He also mentions how New York’s speedy right winger, Dane Richards, seemed confused by Toronto’s set up. A large reason he was so subdued is because of Ashtone Morgan’s positioning. When a wide midfielder in a 4-4-2 comes up against a flat back four he has time and space when he receives the ball and to a player like Richards this makes him dangerous because he now has the ability to accelerate against the full back. In Winter’s 3-4-3 the wide players are basically wingbacks whose main job is to mark the opposing wide midfielders high up the pitch so they don’t have a chance to accelerate, while at the same time providing support to their own wingers.

Davis’ advice to New York was to have Richards come inside and force Morgan and Iro to make a decision on who marks who. New York’s wide players often do this, it’s why Jan Gunnar Solli has so much space to get forward and provide the team with his many assists, but really this probably would not have bothered Morgan or Iro much – Morgan would just have followed Richards.
A good example of how Toronto’s defence was unsuccessful would be to compare the recent 1-1 draw with New York’s 5-0 thrashing of TFC earlier in the year. In that match Hans Backe played his usual 4-4-2/4-2-2-2 formation while Winter played a 4-2-3-1. This meant Toronto didn’t have a spare man (two central defenders vs. two central strikers) which in turn meant that if a central defender was pulled out of position his defensive partners now had to cover for him. It also meant that New York’s wide men found space easily and allowed their full backs to get forward well. In the 1-1 draw Toronto’s defence had insulation and as such was less prone to being bent out of shape.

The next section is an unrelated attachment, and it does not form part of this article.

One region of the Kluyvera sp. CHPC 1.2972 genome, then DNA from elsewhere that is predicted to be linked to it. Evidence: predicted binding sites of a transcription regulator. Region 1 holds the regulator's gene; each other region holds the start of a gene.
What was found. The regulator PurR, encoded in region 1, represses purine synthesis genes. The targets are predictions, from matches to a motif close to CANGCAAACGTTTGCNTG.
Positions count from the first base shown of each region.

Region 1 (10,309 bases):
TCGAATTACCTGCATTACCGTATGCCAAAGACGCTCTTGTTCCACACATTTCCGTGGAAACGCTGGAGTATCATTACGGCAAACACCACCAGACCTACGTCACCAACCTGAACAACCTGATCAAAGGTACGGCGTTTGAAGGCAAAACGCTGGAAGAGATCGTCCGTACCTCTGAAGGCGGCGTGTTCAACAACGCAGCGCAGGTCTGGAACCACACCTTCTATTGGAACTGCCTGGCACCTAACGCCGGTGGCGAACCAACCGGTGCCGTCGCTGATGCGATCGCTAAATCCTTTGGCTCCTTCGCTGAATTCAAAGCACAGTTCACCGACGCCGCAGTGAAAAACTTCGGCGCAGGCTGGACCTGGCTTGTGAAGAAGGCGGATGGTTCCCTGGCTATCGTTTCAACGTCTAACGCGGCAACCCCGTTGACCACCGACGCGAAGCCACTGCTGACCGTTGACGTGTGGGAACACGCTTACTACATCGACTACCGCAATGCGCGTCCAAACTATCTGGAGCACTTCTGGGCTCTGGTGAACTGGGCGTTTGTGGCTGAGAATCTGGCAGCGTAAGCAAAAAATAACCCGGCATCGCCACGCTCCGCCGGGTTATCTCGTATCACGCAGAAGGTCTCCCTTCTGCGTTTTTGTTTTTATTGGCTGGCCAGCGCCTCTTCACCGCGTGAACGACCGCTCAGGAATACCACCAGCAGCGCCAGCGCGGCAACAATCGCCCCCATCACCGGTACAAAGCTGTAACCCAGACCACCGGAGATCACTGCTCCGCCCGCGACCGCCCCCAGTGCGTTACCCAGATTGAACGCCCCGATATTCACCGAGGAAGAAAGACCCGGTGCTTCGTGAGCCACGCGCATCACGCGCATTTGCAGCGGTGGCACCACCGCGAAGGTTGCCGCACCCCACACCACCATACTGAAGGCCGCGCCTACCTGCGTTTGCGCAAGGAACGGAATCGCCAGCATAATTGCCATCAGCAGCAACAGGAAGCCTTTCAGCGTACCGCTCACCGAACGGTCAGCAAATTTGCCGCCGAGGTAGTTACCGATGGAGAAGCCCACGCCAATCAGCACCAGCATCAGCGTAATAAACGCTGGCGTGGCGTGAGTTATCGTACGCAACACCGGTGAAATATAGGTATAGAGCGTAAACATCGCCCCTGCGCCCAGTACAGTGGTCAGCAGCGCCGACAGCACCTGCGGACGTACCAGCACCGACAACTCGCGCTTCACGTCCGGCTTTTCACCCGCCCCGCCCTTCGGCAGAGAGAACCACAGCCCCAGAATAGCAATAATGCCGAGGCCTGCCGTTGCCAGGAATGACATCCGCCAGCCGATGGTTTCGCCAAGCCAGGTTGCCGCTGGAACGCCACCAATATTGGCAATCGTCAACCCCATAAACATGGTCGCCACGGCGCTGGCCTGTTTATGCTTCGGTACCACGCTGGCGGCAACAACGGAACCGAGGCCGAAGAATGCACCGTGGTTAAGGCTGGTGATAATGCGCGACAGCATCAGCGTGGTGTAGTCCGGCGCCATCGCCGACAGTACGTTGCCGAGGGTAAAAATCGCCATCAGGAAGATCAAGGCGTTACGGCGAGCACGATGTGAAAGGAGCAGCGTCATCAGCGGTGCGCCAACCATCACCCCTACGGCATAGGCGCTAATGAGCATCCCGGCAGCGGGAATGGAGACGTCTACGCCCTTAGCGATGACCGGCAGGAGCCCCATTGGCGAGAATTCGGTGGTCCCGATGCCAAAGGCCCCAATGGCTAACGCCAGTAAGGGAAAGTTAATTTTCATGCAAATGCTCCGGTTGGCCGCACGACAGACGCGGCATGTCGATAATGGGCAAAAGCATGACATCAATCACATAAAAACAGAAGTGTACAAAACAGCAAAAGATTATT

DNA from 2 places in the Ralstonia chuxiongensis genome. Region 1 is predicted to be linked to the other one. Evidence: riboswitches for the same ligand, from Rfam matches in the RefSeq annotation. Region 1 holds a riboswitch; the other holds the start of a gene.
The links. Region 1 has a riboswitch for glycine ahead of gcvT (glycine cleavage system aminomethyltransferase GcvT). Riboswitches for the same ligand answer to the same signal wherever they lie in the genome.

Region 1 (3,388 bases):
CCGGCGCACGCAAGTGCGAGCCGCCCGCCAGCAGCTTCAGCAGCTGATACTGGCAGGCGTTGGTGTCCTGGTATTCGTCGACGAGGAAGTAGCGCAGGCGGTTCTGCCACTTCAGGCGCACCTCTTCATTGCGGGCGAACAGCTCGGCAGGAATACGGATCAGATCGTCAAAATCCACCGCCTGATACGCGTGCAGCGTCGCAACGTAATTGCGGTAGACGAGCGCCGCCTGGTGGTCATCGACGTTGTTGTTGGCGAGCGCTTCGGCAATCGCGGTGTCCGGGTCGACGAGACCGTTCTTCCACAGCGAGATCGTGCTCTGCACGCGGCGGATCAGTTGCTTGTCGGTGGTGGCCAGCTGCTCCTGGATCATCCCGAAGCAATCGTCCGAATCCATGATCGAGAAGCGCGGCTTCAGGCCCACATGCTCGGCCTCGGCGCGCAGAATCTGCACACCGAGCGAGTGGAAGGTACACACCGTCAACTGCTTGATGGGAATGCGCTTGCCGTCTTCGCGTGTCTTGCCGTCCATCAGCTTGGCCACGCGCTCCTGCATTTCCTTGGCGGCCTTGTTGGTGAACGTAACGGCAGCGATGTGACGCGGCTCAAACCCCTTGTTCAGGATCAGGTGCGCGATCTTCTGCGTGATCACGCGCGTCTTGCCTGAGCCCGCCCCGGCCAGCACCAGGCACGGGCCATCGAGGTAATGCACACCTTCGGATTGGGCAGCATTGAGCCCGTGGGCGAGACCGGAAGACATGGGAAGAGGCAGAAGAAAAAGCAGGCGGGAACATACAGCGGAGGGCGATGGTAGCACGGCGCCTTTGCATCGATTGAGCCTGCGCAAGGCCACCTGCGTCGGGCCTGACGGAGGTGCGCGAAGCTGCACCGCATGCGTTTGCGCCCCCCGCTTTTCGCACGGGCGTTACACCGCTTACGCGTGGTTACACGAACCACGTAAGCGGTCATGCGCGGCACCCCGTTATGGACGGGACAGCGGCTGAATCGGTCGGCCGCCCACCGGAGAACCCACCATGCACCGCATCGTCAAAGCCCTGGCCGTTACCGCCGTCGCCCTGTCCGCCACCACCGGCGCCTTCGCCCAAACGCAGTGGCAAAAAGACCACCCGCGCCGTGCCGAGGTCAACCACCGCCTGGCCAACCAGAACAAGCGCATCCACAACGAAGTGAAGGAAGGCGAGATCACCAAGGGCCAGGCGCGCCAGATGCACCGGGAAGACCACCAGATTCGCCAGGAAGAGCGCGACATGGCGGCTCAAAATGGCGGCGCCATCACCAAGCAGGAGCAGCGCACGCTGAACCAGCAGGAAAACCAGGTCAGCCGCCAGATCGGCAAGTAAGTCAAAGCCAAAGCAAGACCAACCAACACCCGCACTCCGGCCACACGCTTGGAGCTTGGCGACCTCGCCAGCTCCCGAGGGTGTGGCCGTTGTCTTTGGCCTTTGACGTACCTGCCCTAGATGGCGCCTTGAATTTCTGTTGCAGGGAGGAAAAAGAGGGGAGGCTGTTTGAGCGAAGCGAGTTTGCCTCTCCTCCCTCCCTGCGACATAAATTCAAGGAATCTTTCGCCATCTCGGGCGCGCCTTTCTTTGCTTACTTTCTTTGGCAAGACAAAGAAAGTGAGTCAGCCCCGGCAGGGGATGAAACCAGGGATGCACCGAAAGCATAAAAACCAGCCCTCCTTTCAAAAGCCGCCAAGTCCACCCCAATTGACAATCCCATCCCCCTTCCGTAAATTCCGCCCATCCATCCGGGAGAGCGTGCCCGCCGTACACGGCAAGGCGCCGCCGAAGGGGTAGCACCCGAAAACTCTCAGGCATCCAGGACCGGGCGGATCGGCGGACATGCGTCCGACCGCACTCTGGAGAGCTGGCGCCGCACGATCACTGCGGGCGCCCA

Backe’s best bet was probably to push his wingers up and drop a striker for a central midfielder and go a 4-3-3. This would give New York a spare man in midfield while at the same time forcing Toronto’s wing back’s backward and making one of their central defenders redundant. In fact, the advent of three man attacks is largely responsible for the decline of three man back lines. The beauty of playing Frings as the sweeper, however, is that Winter can move him forward into midfield and change his side from a 3-4-3 into a 4-3-3 or a 4-2-3-1 – all without making a substitution.

1. Red has 3v1 at the back making a player redundant. 2. Wide forwards exploit space behind high pushing wing backs. 3. DM is spare man in midfield to control possession.

The final point I will make is when Davis mentions that the “3-4-3 isn’t some crackpot scheme to frustrate another team’s talent; the world’s best team just made a similar switch, albeit mostly because Barcelona’s first-choice center backs, Gerard Pique and Carles Puyol, are injured.” In fact, Barcelona did play three at the back to frustrate another team’s talent, and they didn’t exactly play a 3-4-3. Guardiola lined up his side in a 3-3-1-3 formation. The difference may seem subtle, but it’s important because he didn’t employ wing backs specifically because of Villarreal’s narrow tendencies. It also seems an odd conclusion that Barcelona were forced into playing three central defenders rather than two because they had multiple central defenders unavailable.